Sleep is essential for well-being and critical for enabling us to engage in every day activities of daily living. Occupational therapists have long acknowledged the influence of sleep on a client’s occupational performance and address it as part of their holistic assessment of need. (This paragraph could be added in for professionals or left out for the general public)
We spend a considerable amount of time in bed, at least 7 hours a day, but in some cases even more, an early night or a late morning can lead to up to 10 or 11 hours in a sitting or lying position and therefore having the right bed is essential for our well being.
So here are some tips to help you get the “best of the rest” and get in and out of bed in safety and comfort.
Getting in and out of bed
This might seem quite basic, but if you bed is too low, you may find it easier to sit down than to stand up again! So check to see if your bed needs to be a little higher. Find a chair in the house that you can get up and down from easily, measure the height from the floor to the top of the seat. Then measure the bed from the floor to the top of the mattress; ideally they should be similar heights.
If your mattress is feeling as tired as you are, you should consider replacing it. If the sides of the mattress sink considerably when you sit on the side of the bed and you find it difficult to push up with your hands, all your effort in pushing to stand up maybe being absorbed into a soft mattress. If this is the case, consider a firmer mattress, and you be surprised at how much easier it will become to get on and off the bed.
If you do need to raise the bed higher, a number of products are available depending upon your bed style. These daily living products are called “Bed raisers” and are available for both single and double beds. If you are considering buying a new bed, do go and try one before you buy one to be sure it’s the right height and comfortable.
Getting a handle on the matter
A bed lever or handle that fits securely onto the mattress can provide a firm handhold, either to push up from or to help you swing your legs into bed. When you are lying in bed the lever sits at shoulder height, it is not designed to stop you falling out of bed, but you may find that its position gives you a fixed point allowing you to be aware of the edge of the bed, and the opportunity to adjust your position.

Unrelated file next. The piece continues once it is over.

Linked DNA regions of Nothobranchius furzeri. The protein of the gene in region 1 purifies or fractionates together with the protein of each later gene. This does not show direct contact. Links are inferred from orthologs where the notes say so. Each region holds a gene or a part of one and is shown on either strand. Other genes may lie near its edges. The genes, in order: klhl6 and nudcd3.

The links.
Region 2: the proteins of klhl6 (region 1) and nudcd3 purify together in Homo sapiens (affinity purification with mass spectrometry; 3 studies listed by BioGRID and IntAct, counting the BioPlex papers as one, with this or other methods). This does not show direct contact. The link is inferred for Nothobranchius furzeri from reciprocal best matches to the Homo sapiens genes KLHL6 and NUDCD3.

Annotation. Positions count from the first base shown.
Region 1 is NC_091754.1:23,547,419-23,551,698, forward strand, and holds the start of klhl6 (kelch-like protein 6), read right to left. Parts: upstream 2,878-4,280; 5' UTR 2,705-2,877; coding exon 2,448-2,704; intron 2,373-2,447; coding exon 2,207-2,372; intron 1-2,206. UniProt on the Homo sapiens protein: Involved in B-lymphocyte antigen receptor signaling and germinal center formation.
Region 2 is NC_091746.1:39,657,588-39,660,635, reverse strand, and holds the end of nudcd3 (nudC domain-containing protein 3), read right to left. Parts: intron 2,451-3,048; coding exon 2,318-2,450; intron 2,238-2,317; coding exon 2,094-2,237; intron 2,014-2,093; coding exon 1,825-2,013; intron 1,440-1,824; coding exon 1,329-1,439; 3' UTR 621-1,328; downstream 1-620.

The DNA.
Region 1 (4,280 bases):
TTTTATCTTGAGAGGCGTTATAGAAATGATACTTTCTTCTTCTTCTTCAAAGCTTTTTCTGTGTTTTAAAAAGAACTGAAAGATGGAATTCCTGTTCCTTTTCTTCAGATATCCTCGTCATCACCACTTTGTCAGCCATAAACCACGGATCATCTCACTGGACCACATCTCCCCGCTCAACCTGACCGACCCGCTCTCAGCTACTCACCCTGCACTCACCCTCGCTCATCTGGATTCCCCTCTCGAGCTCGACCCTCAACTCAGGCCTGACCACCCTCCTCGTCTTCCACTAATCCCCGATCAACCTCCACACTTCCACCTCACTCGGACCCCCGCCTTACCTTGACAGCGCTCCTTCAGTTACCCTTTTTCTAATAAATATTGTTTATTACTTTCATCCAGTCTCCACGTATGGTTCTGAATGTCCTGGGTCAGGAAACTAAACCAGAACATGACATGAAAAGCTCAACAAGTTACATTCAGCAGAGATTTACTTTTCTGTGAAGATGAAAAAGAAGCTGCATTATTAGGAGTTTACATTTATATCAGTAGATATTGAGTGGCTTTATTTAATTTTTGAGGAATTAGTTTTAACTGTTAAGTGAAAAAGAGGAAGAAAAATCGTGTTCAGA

Preparation for bed
Getting ready for bed is often not thought about, yet how we prepare is often critical to being able to fall of to sleep quickly. Taking a warm bath prior to going to bed is proven to enable you to fall of sleep quicker. As warm water prompts relaxation and the increase in body temperature helps you fall asleep faster and sleep more soundly, this then allows for a deeper sleep pattern and thus reduces the effect of fatigue, this is particular evident with children.
The warm bath can also be used as part of a treatment programme to reduce the affects of pain, muscle spasm and joint stiffness prior to going to bed.
Are you sleeping comfortably?
Feeling comfortable is very personal and subjective and if you are in pain, you may feel it worst when you are in bed when you are not distracted by the goings on of the day.
Sometimes we prop ourselves up on too many pillows, although this may help for a while, you may find yourself with the “sinking feeling” and discomfort as the pillows start to lose their position. In this circumstance to may consider a bed wedge on a standard mattress or using a feature on an adjustable bed, by raising the backrest or pillow raiser.
Leg pain or joint stiffness can be most noticeable at nighttime, and a bed cradle can be used to take the weight off sensitive skin and joints. Surprisingly most people do not think of using them outside of a hospital setting but they are available to privately purchase.
If you have lost weight or feel discomfort in between your knees or ankles try a soft pillow or a knee pillow, one that is shaped for the purpose, which will support your joints.
Sufficient and peaceful sleep provides the basis for the optimal amount of participation in engagement in our daily lives of work and leisure time and should be taken very seriously by all healthcare professionals.